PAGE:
Movies of This Era Will Be as Unbalanced as the Pandemic Itself

If there’s one factoid that has bedeviled creators since the start of the coronavirus pandemic, it is this one: Shakespeare wrote King Lear during quarantine. The actual truthiness of this anecdote aside (there are nuances), many people—musicians, filmmakers, writers—took it as a personal challenge. If the bubonic plague didn’t halt one of the greatest plays ever written, then weren’t all of us capable of looking up from TikTok, taking off our PJs, and making a masterpiece? Some of the work produced in lockdown so far has been quite good—the Euphoria one-off episodes, the two full LPs that Taylor Swift managed to record—but others, like the movie Songbird, which my colleague Kate Knibbs noted had “a bad fast-food quality to it” … well, let’s just say they don’t quite live up to the Bard’s standards.
Filmmaking, it seems, has been most troubled by Covid-19 lockdowns. Not only have social distancing guidelines left theaters sitting empty, they’ve also left film studios facing tough decisions about when, where, and how to release their movies. Filmmakers, meanwhile, can only work with small crews—and not many actors. Some larger productions have resumed, but they’re precarious endeavors; that’s why Tom Cruise sometimes has to yell at people. And while inspiration for what kind of story to tell can theoretically come from anywhere, filmmakers are hand-tied into what kind of story can be made under the circumstances—and it’s hard not to dwell on the end of the world.So far, the movies that have come out of lockdown—either those inspired by the pandemic or filmed under its restrictive conditions (or both)—have been, shall we say, uneven. Songbird was not good, and as my coworker put it, felt “cribbed from right-wing message boards.” Director Doug Liman’s HBO Max dramedy Locked Down injected a little bit of wry levity into the atmosphere, but still its attempt to turn the tension of quarantining with a partner into fodder for a heist movie fell flat—no matter how good Anne Hathaway is at playing unhinged. Most people just aren’t far enough removed from endless passive-aggressive Zoom calls to find drinking-during-the-meeting jokes funny yet. Netflix’s new Malcolm & Marie, which Euphoria creator Sam Levinson shot with Zendaya, John David Washington, and a skeleton crew mid-pandemic, fared slightly better, largely because its leads have more magnetism than the sun.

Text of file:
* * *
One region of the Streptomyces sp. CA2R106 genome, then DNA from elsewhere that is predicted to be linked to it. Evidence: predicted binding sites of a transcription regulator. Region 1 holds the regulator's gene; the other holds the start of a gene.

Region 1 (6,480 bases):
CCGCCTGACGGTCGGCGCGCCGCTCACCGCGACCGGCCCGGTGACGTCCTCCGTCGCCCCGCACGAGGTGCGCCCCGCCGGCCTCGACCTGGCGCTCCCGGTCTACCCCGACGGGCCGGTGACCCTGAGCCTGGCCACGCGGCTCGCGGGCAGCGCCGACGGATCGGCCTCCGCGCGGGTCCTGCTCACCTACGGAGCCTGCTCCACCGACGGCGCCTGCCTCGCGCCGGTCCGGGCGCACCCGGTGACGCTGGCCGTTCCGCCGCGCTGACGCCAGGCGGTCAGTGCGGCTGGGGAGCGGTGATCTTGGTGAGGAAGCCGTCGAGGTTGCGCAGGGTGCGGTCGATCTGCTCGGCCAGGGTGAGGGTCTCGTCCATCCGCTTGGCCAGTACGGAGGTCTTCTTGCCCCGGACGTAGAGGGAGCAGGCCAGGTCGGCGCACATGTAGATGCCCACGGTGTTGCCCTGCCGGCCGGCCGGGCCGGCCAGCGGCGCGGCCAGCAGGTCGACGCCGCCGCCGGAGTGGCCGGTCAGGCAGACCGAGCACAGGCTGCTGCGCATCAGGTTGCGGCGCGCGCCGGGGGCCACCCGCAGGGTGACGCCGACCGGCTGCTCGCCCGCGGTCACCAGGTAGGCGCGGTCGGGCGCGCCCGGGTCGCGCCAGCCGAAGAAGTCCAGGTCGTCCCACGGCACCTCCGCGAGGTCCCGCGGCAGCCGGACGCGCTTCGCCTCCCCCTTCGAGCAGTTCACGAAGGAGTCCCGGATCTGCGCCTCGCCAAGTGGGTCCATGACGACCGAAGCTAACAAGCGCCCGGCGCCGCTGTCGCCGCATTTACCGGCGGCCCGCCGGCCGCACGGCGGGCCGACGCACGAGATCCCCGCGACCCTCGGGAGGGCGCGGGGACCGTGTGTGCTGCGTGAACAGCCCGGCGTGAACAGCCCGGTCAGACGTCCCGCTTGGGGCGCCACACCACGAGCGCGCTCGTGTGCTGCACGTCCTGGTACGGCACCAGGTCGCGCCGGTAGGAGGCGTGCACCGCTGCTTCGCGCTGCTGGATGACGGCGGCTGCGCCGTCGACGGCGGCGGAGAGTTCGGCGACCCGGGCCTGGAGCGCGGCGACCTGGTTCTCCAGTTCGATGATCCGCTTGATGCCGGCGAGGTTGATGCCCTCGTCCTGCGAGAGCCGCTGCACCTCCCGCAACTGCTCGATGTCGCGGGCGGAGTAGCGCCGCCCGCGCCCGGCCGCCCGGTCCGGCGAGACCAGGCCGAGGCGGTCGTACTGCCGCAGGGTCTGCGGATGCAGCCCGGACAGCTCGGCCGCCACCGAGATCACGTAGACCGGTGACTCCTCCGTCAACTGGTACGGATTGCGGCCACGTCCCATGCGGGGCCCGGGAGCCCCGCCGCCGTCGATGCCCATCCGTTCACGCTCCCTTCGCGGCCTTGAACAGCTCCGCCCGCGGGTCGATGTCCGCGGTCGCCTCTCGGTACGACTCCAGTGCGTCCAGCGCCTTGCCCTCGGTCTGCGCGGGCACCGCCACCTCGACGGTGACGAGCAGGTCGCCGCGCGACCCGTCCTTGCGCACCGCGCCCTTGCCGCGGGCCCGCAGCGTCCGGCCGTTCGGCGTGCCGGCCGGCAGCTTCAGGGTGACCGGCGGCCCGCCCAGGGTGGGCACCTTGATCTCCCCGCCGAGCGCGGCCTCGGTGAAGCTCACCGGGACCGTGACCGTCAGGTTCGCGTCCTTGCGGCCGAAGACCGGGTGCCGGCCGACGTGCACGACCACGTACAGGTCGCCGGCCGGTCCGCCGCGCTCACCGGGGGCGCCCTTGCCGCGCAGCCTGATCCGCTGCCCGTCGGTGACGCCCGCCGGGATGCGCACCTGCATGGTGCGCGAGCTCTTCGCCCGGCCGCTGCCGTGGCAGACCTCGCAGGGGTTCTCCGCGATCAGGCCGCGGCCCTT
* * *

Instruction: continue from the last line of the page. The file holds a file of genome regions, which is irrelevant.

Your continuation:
Horror directors figured out early on how to both make movies in a pandemic and make them not suck (see: Host), but horror is horror. Escaping one’s nightmare life by watching a worse nightmare is the whole point; the genre is designed to translate the anxieties of any era into art.

Perhaps, then, the lesson here is that the movies of the pandemic will be as brilliant or uneven or downright unwatchable as every movie that came before them. Perhaps what'll change most is how we see them.

This past week, during the mostly virtual Sundance Film Festival, a few Movies Born During Covid showed some promise. How It Ends, a film from Zoe Lister-Jones and Daryl Wein, transformed an apocalypse trope into a comedy one by following a woman (played by Lister-Jones) around LA as she connects with friends, family, and strangers in a last-ditch attempt to make amends before an asteroid hits Earth. At times poignant and funny, it often lingers a bit long on the detached enlightenment prevalent amongst a certain segment of (mostly white, mostly middle-class) Angelenos, but it never once made me cringe in a bad way. The inspiration, Lister-Jones noted during the film’s virtual introduction, came from the introspection and stock-taking that’s become commonplace during quarantine; the movie’s focus on mental health during extenuating circumstances, she said, was was meant to “create a time capsule of this moment … without denying the impact” of what’s happening. In that, it’s a success.